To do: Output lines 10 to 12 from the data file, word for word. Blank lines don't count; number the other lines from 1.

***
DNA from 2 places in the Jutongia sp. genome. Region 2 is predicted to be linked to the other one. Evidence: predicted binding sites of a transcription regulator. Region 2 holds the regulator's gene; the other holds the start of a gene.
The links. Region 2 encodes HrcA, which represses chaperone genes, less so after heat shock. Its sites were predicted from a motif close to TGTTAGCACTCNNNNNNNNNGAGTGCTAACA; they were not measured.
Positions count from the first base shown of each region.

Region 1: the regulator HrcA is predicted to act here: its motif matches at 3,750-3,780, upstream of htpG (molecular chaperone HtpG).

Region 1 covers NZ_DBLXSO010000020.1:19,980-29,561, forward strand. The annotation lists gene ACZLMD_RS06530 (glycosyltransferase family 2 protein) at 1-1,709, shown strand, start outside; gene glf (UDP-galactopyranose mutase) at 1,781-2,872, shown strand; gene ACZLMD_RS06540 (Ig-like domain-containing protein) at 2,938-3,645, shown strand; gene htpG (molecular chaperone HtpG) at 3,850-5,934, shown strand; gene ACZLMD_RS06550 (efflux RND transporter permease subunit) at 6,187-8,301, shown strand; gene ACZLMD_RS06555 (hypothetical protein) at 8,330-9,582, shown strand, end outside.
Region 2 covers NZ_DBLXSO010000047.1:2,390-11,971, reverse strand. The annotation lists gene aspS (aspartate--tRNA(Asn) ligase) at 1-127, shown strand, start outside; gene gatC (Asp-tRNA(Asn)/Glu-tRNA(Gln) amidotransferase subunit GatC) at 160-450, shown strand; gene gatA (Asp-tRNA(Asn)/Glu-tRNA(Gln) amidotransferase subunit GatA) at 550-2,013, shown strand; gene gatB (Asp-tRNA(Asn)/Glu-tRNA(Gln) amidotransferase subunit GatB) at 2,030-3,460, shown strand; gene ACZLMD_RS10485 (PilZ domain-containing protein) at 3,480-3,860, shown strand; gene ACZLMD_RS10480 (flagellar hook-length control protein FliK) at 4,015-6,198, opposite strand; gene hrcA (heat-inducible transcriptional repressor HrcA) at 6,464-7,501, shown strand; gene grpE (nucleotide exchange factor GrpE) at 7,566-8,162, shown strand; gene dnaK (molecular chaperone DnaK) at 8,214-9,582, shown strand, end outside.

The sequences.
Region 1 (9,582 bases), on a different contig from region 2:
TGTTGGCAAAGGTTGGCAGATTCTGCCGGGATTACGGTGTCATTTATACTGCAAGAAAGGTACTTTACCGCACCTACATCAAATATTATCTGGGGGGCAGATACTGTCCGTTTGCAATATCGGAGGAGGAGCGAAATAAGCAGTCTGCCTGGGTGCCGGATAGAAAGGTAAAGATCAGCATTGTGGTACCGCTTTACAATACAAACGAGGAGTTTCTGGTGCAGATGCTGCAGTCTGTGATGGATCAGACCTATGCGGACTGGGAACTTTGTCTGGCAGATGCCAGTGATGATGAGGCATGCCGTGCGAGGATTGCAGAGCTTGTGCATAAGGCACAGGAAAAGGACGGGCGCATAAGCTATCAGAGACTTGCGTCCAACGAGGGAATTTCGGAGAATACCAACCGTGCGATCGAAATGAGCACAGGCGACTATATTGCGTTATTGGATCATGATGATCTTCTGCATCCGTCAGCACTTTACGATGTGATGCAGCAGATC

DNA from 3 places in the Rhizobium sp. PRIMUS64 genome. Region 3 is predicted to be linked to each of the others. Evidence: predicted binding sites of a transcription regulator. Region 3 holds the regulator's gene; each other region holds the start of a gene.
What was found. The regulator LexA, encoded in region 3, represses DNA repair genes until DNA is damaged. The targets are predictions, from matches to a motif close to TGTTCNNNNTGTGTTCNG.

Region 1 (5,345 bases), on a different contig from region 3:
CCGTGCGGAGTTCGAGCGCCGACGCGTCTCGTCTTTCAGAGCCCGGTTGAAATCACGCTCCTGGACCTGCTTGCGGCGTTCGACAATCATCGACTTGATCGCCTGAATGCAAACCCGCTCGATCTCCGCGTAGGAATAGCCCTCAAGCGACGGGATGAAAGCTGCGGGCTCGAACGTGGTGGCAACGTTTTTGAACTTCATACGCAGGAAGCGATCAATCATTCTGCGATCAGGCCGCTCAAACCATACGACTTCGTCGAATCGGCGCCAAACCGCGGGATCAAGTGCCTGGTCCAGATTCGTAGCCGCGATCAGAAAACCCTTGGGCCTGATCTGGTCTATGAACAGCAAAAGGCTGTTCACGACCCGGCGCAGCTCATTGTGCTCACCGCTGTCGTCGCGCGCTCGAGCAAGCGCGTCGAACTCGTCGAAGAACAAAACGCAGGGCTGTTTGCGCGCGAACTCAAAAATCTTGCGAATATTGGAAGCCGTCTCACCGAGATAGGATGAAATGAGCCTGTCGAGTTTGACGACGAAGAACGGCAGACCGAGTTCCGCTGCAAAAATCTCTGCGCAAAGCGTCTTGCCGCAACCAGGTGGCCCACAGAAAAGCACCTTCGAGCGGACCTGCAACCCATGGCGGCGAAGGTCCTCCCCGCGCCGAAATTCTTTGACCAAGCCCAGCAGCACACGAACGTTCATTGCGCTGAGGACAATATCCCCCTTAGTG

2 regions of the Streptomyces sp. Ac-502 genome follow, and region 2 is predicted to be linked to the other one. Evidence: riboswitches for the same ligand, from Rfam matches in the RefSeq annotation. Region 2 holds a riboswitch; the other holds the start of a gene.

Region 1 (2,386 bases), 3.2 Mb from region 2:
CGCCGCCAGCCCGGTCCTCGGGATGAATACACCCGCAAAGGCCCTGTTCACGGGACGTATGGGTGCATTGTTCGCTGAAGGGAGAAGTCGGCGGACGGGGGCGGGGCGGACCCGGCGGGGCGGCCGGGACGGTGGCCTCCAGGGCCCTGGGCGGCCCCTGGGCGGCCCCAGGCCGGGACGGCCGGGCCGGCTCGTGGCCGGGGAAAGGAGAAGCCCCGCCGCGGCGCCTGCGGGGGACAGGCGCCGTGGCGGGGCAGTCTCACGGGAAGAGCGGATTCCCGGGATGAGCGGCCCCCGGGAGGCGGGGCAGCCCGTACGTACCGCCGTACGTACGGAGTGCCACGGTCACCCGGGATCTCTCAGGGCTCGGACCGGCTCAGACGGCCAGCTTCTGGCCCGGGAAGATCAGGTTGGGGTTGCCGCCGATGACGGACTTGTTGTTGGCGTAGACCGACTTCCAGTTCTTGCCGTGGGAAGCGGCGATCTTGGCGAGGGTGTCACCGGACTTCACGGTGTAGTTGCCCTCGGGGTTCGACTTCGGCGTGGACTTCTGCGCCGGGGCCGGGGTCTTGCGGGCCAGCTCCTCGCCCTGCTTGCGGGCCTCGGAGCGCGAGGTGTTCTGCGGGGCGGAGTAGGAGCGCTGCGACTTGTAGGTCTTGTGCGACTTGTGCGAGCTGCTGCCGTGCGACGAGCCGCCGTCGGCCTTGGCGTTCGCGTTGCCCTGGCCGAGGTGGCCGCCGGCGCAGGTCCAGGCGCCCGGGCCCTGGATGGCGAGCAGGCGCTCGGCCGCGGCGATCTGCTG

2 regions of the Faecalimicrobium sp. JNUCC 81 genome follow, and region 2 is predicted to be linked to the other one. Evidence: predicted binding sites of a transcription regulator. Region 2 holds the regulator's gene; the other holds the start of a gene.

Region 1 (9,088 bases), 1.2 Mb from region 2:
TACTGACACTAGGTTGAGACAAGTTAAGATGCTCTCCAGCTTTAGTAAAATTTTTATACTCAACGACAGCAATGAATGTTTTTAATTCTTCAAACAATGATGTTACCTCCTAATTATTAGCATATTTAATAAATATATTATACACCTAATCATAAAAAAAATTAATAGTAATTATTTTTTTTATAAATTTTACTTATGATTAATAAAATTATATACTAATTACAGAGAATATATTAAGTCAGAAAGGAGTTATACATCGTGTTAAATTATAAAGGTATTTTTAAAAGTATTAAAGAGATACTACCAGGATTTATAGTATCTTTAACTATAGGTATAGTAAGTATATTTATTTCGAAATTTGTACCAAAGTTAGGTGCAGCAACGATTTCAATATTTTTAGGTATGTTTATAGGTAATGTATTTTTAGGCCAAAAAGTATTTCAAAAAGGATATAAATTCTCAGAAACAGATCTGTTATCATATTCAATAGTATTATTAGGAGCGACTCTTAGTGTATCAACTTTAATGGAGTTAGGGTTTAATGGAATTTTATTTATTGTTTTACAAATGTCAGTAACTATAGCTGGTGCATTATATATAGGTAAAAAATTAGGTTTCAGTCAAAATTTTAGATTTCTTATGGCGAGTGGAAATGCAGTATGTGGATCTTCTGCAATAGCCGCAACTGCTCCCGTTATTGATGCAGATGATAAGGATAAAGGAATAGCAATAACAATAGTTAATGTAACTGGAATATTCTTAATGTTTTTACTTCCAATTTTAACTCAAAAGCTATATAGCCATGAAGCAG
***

DNA from 3 places in the Rhizobium sp. PRIMUS64 genome. Region 3 is predicted to be linked to each of the others. Evidence: predicted binding sites of a transcription regulator. Region 3 holds the regulator's gene; each other region holds the start of a gene.
What was found. The regulator LexA, encoded in region 3, represses DNA repair genes until DNA is damaged. The targets are predictions, from matches to a motif close to TGTTCNNNNTGTGTTCNG.

Region 1 (5,345 bases), on a different contig from region 3: